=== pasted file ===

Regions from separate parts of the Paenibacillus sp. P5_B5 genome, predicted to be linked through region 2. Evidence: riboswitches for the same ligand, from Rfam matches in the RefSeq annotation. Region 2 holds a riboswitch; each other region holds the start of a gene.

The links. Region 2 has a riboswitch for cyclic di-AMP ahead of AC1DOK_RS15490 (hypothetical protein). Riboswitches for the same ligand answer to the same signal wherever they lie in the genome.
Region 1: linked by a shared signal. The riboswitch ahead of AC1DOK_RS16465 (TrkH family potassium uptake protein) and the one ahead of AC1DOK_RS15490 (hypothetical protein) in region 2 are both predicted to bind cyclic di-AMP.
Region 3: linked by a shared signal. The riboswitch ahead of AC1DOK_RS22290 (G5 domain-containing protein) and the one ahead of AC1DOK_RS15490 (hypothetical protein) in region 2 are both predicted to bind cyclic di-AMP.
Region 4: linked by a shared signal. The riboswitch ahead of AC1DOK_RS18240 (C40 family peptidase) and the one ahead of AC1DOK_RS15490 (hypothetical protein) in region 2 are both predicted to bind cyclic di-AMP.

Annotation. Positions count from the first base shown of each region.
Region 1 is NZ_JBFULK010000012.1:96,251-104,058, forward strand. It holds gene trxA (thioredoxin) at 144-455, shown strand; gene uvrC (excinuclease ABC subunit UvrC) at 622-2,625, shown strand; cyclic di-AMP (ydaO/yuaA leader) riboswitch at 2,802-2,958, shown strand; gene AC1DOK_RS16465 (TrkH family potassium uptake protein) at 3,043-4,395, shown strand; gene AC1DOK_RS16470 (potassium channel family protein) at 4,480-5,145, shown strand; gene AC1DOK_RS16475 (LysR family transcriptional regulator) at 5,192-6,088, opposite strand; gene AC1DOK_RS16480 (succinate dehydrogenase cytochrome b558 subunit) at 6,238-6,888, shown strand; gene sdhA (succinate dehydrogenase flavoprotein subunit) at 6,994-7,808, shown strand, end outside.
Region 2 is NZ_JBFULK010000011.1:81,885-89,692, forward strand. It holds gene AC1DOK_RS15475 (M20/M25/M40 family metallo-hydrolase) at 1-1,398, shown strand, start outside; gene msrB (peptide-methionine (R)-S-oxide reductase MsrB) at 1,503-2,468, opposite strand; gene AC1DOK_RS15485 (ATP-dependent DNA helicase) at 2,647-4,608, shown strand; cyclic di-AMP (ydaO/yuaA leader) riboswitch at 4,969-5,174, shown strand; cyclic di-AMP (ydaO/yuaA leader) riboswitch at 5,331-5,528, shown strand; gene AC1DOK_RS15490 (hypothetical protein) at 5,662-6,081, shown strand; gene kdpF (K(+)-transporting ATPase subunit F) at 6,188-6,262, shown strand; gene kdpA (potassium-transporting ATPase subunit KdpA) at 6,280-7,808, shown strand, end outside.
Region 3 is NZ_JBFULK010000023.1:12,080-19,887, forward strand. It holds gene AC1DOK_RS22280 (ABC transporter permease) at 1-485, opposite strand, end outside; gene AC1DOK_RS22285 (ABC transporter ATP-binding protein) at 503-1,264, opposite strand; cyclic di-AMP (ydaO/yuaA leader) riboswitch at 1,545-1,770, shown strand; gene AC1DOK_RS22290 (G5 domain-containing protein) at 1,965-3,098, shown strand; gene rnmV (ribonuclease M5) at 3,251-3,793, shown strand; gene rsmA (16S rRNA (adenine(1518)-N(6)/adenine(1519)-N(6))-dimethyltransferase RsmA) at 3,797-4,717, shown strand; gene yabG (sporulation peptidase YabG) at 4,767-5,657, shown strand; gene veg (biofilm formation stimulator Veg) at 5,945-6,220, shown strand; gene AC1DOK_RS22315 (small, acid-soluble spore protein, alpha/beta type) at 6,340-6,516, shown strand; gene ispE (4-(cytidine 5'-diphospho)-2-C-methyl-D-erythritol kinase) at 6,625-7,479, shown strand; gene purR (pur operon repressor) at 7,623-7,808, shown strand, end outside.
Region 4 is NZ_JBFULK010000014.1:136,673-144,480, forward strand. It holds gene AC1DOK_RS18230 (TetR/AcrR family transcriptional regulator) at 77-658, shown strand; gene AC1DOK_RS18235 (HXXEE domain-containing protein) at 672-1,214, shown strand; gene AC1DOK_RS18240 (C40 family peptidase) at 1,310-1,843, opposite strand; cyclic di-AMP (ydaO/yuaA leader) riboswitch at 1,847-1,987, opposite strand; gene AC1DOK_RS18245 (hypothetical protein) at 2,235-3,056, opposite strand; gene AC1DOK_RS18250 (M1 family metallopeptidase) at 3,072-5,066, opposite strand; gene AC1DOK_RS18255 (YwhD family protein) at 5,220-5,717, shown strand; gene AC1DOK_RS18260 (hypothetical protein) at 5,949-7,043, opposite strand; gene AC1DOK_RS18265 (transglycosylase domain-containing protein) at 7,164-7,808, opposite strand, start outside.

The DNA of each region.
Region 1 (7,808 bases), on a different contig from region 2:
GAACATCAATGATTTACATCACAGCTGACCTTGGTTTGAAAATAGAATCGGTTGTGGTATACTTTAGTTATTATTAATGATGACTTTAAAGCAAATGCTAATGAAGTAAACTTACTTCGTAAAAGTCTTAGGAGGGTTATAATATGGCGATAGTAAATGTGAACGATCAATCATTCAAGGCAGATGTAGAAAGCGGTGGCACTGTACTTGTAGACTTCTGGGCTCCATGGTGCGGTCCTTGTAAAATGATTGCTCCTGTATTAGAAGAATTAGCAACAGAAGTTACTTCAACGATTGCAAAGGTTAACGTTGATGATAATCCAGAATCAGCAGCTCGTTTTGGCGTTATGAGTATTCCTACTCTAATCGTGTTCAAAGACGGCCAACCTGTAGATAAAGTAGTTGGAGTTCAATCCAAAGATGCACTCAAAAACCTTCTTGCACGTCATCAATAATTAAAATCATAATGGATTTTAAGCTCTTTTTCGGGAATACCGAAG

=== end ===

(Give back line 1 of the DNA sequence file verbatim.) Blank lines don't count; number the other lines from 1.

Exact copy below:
Regions from separate parts of the Paenibacillus sp. P5_B5 genome, predicted to be linked through region 2. Evidence: riboswitches for the same ligand, from Rfam matches in the RefSeq annotation. Region 2 holds a riboswitch; each other region holds the start of a gene.